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As promised in my previous post, more on feral cats and litter boxes. In my experience, adult feral cats don’t take to using a litter box for the first time as quickly and easily as most kittens do. I would suspect lifelong outdoor cats react the same way.

So whether you are bringing in a formerly feral cat that is far enough along in the taming process to spend the night in the house, or if you need to keep one inside after a medical procedure, this can be a big problem.

For me it started with keeping them in a large crate in the house overnight after medical procedures. The crate was big enough for them to have a nice space to lay down, small food and water dishes, and a small litter box.

I was concerned that they wouldn’t take well to the litter box, and my absolutely wonderful vet tech suggested using regular dirt from our yard instead of cat litter. She had clients who had had success with that with outside cats.

So, that’s what I did. Mr. Tom figured it out pretty quick. He used the box the first time. Fluffy and Gorgeous didn’t go for it right away. Fluffy didn’t have to stay in very long, so she just went nuts to go out, and finally got to go outside before she had an accident. Gorgeous used to pee in the crate outside the litter box.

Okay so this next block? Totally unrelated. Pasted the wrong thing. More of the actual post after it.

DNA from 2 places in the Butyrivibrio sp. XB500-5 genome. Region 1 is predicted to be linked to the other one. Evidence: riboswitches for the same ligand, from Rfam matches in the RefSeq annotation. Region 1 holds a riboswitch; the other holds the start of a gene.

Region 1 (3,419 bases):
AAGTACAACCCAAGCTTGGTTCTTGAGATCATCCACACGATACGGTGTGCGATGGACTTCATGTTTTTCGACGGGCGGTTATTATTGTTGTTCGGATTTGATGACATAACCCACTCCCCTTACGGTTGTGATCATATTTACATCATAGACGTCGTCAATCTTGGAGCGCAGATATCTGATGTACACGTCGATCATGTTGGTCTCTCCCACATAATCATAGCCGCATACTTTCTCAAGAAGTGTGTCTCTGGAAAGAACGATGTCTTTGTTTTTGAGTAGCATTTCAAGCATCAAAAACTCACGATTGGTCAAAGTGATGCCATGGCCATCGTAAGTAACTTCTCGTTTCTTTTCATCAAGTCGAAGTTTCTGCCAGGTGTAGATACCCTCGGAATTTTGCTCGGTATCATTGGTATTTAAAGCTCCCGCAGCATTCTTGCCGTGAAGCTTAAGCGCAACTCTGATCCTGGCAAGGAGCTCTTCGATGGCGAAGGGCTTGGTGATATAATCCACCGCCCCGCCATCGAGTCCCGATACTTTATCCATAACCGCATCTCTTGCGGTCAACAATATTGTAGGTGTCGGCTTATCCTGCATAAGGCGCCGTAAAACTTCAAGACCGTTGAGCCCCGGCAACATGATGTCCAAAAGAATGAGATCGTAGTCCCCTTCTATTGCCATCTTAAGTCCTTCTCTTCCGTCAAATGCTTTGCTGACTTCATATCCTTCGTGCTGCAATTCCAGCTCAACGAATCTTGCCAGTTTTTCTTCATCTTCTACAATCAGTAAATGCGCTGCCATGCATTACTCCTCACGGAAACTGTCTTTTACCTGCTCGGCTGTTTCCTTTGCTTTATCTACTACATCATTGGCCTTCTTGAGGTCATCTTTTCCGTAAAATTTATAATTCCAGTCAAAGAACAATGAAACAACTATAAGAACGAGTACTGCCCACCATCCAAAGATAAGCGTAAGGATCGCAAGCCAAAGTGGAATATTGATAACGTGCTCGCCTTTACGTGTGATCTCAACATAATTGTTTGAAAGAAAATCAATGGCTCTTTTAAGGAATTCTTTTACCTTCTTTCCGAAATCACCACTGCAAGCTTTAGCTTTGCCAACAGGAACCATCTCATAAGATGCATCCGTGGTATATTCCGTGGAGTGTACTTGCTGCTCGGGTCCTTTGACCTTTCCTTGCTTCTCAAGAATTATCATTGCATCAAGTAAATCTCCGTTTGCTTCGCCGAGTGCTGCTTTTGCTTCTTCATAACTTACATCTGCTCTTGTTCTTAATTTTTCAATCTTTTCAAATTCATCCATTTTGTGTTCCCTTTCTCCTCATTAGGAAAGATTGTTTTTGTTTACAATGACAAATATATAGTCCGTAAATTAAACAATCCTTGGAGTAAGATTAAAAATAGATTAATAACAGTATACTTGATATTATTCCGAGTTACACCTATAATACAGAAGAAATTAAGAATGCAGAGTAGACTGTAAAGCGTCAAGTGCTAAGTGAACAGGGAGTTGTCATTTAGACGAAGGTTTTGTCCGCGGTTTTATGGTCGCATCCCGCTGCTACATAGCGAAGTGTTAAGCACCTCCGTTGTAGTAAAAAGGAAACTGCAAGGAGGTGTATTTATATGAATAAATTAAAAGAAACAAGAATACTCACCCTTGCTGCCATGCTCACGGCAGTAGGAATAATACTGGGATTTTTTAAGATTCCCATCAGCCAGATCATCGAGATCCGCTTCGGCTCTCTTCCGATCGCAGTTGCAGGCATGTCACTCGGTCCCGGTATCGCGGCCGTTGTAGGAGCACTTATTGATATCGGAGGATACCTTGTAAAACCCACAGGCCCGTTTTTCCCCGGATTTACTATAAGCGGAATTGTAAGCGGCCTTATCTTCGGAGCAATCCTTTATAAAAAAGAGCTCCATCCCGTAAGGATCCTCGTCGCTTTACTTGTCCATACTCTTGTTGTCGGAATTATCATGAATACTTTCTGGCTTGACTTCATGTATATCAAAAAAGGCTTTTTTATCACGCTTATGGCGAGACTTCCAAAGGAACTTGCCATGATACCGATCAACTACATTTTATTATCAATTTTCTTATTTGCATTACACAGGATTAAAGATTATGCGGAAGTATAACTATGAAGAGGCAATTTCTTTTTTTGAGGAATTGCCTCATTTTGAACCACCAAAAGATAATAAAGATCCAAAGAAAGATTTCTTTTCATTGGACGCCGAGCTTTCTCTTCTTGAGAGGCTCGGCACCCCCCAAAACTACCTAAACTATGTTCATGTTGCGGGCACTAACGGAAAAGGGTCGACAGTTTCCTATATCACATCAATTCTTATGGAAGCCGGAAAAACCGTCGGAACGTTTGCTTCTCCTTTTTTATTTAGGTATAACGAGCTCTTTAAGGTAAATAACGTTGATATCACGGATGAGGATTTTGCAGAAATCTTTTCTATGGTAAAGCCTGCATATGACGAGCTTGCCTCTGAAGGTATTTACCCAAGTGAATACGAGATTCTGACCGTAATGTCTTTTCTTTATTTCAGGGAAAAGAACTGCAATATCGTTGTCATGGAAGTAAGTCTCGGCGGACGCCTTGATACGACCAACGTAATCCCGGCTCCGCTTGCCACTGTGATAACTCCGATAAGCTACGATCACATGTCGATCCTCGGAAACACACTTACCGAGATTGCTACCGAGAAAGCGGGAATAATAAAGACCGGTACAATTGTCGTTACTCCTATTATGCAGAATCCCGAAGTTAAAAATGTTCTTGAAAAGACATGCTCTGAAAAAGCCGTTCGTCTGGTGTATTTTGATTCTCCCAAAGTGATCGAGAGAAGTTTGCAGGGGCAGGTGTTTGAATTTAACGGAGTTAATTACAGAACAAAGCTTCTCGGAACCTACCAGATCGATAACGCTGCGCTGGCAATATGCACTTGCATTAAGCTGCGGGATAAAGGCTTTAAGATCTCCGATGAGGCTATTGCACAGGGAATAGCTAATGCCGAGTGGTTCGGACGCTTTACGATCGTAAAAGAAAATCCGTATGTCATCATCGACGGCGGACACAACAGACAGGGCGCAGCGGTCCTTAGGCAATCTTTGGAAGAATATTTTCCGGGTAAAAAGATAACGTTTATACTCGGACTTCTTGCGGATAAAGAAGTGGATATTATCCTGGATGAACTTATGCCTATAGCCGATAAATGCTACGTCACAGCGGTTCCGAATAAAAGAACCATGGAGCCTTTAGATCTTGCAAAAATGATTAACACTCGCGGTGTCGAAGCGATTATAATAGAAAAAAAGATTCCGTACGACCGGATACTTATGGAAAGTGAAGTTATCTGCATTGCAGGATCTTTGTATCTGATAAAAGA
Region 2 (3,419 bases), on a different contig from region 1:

That was one reason why I was so worried that he wouldn’t adapt to being inside and to being cooped up for his nosectomy. But, he did eventually start using the box, and now that he isn’t confined in a crate, he still goes to the box! We are going to start the transition to cat litter soon.

Now, there are surgeries where dirt may not be appropriate, but in those cases regular cat litter won’t be appropriate anyway. When I worked for the vet we always used shredded newspaper instead of cat litter. That was in the late 80’s, when there weren’t as many cat litter options. The reason for using newspaper was that it didn’t stick to the incisions and possibly cause infections, and it didn’t have the dust to irritate their lungs.

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